On Dennis's Work of Art

Book chapter abstract – to be written over the next two months or so…(I hope)

‘Documentary Provocations: Dennis O’Rourke’s Sex Tourism Revisited’

‘I would not recommend that movie as an educational tool’
– Thelma Burgonio-Watson quoted in The Filmmaker and the Prostitute p 128

My proposed chapter revisits Denis O’Rourke’s 1992 ethnographic film
on sex tourism in Thailand. “The Good Woman of Bangkok” is examined in
the light of increased, or at least differently inflected, media
reportage of sex tourists in Asia (cf Gary Glitter in Cambodia and
Vietnam; the controversies over US military personnel in Japan; the
closure of the Subic Bay base in the Philippines). What was O’Rourke
trying to achieve with this film with its ‘Brechtian’ cinematic
apparatus, its theoretical ambiguities, its intentionally provocative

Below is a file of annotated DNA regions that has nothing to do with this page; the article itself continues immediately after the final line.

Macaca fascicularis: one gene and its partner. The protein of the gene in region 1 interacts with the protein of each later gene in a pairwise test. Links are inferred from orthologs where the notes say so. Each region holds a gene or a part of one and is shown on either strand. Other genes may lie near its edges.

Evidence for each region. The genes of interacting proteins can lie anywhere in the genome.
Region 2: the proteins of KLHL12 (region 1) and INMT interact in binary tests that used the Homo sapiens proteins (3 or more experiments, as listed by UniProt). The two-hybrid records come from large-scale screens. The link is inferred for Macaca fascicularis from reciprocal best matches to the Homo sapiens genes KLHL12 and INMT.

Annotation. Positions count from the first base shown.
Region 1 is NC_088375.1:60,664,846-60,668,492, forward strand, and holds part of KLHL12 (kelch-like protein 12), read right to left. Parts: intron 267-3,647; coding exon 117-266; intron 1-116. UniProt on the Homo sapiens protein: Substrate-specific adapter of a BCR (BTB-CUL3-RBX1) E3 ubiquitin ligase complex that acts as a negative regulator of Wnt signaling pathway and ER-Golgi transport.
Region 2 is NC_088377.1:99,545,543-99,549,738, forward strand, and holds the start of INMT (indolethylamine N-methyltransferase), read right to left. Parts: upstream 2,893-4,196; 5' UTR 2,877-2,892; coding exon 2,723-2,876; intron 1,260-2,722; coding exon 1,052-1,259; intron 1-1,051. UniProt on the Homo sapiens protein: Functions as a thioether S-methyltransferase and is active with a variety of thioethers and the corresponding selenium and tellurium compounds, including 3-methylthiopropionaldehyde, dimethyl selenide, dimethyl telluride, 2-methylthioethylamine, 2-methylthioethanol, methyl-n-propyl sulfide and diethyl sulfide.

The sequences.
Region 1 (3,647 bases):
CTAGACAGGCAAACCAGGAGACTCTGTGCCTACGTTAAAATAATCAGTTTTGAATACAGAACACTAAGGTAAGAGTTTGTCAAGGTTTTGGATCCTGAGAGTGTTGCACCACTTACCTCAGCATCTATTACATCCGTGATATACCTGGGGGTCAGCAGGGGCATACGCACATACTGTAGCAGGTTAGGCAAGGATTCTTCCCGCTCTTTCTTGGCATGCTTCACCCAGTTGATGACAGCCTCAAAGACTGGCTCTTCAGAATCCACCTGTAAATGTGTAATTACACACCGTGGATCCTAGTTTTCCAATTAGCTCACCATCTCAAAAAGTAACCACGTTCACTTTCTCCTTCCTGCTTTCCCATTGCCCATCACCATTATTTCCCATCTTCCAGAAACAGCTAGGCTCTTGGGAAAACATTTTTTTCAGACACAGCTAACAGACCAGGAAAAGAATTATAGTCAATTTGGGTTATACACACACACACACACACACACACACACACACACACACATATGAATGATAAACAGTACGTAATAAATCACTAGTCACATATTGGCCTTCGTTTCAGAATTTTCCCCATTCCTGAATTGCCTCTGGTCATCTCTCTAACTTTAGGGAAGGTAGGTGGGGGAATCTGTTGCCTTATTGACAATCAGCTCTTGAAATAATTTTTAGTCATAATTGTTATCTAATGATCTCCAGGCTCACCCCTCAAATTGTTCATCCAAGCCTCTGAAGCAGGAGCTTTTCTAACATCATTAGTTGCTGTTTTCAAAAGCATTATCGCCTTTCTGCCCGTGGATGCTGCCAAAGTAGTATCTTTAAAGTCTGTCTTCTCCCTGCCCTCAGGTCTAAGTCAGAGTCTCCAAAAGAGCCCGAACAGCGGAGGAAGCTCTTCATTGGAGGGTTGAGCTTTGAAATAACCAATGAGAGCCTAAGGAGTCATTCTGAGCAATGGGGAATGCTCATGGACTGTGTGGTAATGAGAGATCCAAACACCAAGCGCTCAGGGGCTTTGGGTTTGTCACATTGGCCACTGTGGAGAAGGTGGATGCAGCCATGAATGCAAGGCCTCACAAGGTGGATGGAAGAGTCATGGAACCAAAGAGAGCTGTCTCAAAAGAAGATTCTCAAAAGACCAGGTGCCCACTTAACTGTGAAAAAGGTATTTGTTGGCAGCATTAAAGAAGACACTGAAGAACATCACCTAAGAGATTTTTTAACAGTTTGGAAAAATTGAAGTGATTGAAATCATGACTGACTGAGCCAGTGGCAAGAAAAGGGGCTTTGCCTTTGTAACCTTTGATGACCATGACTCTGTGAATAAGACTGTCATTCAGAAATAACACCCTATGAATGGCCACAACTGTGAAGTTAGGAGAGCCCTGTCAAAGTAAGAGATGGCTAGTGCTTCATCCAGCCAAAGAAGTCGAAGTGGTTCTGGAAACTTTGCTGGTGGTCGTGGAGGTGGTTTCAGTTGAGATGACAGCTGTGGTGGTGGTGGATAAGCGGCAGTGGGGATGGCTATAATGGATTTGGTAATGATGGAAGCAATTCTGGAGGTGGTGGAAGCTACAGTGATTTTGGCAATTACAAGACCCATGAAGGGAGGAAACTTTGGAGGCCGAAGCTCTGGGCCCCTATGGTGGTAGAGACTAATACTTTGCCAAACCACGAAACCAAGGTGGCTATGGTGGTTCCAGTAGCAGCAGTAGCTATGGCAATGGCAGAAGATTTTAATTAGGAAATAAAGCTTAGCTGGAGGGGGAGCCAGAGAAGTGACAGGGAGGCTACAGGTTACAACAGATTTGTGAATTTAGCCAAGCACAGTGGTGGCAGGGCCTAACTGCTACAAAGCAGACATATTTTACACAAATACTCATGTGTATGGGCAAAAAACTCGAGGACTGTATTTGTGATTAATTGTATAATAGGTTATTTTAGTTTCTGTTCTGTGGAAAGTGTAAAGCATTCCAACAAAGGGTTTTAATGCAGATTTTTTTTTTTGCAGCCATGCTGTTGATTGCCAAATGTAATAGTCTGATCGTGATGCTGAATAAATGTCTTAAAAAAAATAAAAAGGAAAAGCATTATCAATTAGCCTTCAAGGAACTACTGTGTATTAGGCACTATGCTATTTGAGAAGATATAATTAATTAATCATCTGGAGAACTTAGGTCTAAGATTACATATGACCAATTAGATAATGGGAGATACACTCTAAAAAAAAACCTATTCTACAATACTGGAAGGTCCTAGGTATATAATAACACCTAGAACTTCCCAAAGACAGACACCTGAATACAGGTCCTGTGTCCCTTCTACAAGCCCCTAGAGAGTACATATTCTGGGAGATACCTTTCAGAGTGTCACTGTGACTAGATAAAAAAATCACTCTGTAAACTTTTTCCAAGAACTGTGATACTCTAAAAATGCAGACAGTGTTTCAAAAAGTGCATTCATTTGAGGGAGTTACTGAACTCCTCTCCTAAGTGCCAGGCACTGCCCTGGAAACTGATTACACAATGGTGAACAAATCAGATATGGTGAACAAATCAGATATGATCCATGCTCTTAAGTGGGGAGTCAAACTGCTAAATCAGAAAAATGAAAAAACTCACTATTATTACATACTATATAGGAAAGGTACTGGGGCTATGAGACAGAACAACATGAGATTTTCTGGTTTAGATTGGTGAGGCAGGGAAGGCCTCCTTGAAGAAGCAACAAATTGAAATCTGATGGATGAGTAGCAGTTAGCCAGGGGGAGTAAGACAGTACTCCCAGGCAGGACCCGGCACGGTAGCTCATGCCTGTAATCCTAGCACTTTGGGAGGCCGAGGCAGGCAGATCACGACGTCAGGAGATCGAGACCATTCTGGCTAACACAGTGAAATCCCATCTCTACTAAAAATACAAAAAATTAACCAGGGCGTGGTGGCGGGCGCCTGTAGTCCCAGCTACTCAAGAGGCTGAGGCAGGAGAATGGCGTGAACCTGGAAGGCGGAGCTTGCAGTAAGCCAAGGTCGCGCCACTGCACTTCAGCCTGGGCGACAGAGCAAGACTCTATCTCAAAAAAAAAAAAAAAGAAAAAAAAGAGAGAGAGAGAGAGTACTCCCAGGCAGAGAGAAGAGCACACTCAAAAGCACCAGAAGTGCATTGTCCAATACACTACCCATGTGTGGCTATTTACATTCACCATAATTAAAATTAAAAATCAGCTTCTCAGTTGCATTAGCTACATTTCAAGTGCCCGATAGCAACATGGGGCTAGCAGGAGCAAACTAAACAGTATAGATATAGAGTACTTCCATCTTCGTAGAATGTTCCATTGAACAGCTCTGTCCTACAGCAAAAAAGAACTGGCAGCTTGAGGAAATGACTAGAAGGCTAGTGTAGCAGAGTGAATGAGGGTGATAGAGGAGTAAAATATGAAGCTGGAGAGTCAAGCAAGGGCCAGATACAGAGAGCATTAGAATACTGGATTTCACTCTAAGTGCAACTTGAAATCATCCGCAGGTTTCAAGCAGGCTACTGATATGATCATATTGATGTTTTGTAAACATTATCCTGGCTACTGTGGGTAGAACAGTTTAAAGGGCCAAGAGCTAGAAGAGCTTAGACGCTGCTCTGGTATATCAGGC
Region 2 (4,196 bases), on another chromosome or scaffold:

staging? Are the ‘theoretical’ issues, as well as the moral(istic)
conundrums, insofar as O’Rourke was able to broach them, to be
evaluated differently now in changed ethico-political circumstances?
Or does sex tourism, and indeed travel-as-exploitation, continue as
‘business-as-usual’? As Jennie Martin wrote about the film’s
characters: ‘it is the western working class which inherits the role of
colonial rapist’ (Martin 1992 ‘Missionary Positions’ Australian Left
Review, May). Does this position remain valid in response to
O’Rourke’s nuanced argument, or has the subtlety of his theoretical
arabesque always been inappropriate, given the structural conditions
in which the filming, and the treatment of the issues, had to be
played out?

The chapter also takes into account use of the film as a ‘teaching
tool’, in Gayatri Spivak’s sense, in over ten years of Anthropology
classes, suggesting that difficult material can, and in some ways
cannot, provide educational and ethical ‘instruction’.